DiagnoProt is a tool that finds discriminative mass spectra among different biological conditions and ultimately performs spectral profiling classification of unknown conditions by comparing sets of tandem mass spectra (MS/MS). The software can pinpoint high-quality spectra that meet quality control criteria but nonetheless remained unidentified by proteomic search engines. By applying pattern matching and artificial intelligence algorithms, the software can make a very interesting use of these "gold" (i.e., unidentified by peptide spectrum matching search engines) spectra.
This tutorial describes all the necessary steps for using and understanding DiagnoProt. The installation section shows how to install and configure the software. The how it works section details the theory and methods employed. We strongly recommend its reading before any attempt to use the software, as it will provide an understanding of what is going on behind the scenes so that the parameters can be properly set according to the experimental setup at hand. Finally, the how to use it section shows where one can click to get things done.
If there are still questions after reading this tutorial, a Forum is made available for further assistance.
How it works
The general workflow of DiagnoProt is summarized in Figure 1. A collection of MS/MS spectra originating from a biological condition is first filtered by the spectral quality control (QC). The QC removes noisy spectra and spectra that are unlikely to be identified by proteomic search engines. Then the “good” spectra are clustered by spectral similarity. A spectral cluster, in DiagnoProt's context, is a mass spectrum elected to be representative of a set of very similar spectra, according to a similarity function. Once all the clusters are computed, they are stored in a knowledge base (KB). All biological conditions have their own collection of spectral clusters in the KB. Once a KB with at least two conditions is created, DiagnoProt finds clusters that have discriminative power between each pair of conditions. These clusters might be identified by a proteomic search engine (such as Comet, ProLuCID, etc.). The spectra that remain unidentified are considered high-quality candidates (or gold spectra), since they passed the QC test in the first place. The following sections provide details on DiagnoProt's modules.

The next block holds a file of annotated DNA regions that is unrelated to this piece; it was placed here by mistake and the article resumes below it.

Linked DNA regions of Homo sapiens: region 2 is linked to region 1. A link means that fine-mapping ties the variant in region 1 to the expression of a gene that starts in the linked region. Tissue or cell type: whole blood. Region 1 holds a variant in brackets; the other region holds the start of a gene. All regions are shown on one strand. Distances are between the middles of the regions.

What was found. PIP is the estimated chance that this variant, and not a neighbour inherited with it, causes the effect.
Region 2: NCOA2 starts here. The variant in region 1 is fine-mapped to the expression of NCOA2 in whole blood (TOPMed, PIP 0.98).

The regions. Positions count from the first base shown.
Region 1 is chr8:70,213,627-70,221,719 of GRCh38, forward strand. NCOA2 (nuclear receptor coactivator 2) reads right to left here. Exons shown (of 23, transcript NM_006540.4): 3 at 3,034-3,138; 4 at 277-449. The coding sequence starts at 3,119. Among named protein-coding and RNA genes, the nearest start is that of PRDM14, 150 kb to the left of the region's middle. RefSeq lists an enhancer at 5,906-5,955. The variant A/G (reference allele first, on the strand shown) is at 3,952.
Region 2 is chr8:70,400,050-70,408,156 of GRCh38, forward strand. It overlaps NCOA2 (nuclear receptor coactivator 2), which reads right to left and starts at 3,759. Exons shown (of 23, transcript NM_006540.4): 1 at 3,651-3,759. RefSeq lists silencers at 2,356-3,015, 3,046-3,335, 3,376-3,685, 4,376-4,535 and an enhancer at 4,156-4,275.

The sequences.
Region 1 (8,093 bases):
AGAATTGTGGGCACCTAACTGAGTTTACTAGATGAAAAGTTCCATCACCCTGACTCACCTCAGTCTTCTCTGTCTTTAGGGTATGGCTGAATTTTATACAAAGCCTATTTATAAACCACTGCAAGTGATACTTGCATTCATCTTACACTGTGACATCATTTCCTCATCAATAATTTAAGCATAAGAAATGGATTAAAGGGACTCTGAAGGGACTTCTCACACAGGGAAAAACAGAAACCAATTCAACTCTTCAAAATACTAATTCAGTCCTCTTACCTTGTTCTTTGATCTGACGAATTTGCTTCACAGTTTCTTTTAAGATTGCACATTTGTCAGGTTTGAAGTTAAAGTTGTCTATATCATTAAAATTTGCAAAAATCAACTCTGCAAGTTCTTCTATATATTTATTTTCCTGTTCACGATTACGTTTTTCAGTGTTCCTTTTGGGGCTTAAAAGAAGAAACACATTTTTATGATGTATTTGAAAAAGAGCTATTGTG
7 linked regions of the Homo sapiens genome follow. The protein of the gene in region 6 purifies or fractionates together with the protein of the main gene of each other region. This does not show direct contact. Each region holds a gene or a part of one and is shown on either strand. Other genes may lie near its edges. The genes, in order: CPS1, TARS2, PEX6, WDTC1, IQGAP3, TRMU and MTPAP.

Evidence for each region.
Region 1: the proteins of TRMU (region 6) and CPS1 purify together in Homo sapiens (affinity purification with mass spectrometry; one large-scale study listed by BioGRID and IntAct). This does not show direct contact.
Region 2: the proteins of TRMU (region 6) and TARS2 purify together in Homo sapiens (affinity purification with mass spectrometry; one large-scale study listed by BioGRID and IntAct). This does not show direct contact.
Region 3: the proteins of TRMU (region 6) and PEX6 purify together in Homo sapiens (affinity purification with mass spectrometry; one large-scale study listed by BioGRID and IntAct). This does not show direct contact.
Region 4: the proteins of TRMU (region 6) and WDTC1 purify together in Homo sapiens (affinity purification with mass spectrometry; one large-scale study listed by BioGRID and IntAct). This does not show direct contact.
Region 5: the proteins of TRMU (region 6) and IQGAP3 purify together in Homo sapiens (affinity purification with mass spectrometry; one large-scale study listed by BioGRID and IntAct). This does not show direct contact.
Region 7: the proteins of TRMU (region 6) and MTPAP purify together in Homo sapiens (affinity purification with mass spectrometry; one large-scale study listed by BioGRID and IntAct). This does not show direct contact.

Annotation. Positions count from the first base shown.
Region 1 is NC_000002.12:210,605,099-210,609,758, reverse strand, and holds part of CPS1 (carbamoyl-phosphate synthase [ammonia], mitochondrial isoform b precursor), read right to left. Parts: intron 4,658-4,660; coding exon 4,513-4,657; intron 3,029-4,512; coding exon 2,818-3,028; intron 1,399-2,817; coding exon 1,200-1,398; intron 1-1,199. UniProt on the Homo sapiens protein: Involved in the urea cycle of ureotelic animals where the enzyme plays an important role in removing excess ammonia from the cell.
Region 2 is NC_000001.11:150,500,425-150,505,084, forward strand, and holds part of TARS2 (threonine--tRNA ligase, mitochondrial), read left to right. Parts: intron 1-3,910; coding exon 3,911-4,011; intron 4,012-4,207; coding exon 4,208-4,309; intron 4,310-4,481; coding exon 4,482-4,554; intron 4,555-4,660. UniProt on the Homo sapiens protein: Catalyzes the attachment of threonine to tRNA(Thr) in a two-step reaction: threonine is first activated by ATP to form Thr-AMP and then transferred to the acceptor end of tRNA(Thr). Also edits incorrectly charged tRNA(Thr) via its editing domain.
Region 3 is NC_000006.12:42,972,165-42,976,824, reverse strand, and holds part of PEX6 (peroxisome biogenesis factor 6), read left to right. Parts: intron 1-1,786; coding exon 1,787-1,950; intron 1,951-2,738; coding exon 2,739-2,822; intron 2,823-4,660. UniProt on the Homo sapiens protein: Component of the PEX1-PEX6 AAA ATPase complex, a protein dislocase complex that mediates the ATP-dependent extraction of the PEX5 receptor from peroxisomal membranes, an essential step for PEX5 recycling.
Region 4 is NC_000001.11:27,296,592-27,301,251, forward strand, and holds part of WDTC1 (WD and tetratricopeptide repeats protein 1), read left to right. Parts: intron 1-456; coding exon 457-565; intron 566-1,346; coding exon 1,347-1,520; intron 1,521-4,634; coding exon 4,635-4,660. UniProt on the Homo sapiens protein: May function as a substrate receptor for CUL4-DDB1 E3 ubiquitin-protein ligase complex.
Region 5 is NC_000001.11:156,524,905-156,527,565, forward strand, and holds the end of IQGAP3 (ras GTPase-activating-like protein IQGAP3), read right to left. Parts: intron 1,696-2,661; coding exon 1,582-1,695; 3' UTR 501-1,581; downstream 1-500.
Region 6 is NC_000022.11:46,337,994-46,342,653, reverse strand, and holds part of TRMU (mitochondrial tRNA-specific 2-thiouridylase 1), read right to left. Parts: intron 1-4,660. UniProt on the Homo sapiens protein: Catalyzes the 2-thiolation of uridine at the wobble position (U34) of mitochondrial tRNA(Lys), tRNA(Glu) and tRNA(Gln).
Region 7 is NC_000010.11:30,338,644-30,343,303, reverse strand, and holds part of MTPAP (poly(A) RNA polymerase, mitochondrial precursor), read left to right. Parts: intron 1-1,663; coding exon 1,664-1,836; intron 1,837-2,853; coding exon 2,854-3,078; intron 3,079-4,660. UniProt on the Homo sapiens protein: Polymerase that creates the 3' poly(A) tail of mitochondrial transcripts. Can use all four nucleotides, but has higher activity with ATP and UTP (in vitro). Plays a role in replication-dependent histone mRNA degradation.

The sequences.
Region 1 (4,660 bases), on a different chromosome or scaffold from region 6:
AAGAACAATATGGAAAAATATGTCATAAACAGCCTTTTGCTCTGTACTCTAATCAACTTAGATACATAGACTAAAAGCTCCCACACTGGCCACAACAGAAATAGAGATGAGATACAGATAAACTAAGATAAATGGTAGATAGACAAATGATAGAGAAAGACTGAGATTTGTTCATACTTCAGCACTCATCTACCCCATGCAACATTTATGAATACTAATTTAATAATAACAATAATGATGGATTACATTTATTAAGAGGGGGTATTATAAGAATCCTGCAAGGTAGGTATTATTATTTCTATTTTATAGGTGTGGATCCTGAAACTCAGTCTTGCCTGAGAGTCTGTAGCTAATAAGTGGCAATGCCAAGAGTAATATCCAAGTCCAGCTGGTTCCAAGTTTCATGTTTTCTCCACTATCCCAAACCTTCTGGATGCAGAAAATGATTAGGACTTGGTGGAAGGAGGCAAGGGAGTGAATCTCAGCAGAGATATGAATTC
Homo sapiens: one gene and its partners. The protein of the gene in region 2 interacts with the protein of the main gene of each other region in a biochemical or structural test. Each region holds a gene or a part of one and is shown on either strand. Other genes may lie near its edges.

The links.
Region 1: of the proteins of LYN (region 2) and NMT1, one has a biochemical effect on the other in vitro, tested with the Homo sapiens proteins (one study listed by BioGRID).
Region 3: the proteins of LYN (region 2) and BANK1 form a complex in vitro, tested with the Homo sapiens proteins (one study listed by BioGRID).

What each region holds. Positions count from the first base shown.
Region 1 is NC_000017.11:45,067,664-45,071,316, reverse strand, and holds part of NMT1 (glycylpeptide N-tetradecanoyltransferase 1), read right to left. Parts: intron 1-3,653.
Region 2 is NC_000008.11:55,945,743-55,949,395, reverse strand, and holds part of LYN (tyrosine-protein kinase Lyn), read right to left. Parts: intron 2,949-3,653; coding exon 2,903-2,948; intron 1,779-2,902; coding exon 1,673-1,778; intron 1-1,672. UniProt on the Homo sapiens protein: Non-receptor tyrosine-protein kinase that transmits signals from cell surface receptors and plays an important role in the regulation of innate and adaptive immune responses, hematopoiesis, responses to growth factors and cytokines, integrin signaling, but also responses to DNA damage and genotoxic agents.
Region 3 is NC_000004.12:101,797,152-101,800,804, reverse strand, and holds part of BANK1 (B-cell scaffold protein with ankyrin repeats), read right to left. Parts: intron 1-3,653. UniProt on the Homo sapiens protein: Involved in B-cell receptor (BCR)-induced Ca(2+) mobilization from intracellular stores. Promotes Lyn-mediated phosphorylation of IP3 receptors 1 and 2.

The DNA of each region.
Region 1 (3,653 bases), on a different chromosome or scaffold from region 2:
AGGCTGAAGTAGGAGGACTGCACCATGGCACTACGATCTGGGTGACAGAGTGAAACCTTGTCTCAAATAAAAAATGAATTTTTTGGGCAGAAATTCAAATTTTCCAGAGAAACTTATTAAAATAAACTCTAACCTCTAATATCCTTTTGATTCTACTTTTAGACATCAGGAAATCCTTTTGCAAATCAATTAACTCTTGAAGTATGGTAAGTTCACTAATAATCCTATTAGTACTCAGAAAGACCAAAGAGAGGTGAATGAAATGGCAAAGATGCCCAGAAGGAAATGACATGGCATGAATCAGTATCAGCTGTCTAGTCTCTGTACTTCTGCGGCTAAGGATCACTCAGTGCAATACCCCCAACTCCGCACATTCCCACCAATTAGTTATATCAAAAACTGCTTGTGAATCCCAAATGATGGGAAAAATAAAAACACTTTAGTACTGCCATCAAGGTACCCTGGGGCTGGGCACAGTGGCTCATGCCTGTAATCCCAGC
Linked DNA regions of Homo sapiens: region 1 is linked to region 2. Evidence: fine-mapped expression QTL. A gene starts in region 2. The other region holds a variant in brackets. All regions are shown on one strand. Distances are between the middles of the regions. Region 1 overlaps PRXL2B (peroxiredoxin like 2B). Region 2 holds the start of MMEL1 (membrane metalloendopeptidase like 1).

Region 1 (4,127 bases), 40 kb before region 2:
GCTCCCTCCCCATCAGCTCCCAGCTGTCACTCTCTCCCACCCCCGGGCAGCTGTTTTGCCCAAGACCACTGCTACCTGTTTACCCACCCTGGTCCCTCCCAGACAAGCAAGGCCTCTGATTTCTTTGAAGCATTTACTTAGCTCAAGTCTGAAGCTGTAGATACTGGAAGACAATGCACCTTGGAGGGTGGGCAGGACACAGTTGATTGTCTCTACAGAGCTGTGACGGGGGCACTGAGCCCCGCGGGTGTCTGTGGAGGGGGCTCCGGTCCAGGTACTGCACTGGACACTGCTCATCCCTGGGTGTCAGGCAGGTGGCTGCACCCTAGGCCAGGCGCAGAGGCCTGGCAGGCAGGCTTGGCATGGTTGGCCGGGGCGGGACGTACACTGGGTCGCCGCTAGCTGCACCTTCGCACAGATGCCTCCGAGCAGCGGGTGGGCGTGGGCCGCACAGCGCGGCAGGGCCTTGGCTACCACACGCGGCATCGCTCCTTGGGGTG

The QC is implemented as several quality filters that are controlled by their parameters: minimum number of peaks (Min. No. Peaks), minimum relative intensity (Min. Rel. Intensity), Min. Ret. Time, minimum Xrea (Min. Xrea), maximum Balance (Max. Balance), and minimum spectral count (Min. Spec. Count). Table 1 shows these parameters and their respective default values.
Table 1 QC parameters.
|Min. Num. Peaks||50|
|Min. Rel. Intensity||0.01|
|Min. Ret. Time||10 minutes|
|Min. Spec. Count||2|
All spectra whose number of peaks are below Min. Num. Peaks are disregarded. Poor fragmentation usually produces spectra with few peaks. The default value is 50, but you can adjust this filter to a value more appropriate to your experimental setup.
The relative intensity r of a peak in a spectrum is the ratio of its intensity to the intensity of the base peak. All peaks such that r < Min. Rel. Intensity are removed from the spectrum. This filter removes those very small grass peaks that are usually regarded as noise.
Spectra with chromatography retention times smaller than Min. Ret. Time are disregarded. The default value is 10 minutes, but the appropriate setting for this parameter depends on the equipment being used, on laboratory conditions, and on the samples being processed. Moreover, the acetonitrile-to-water gradient used in the mass spectrometer may also affect the value to be chosen. For example, a setting of 10 minutes may be appropriate for a process going from 5% to 40% acetonitrile (ACN) over two hours. If the process applies a gradient of 5% to 40% ACN over one hour, then a 5-minute minimum retention time may be more appropriate. In most cases, peptides only elute from the chromatographic column after a certain percentage of ACN is achieved.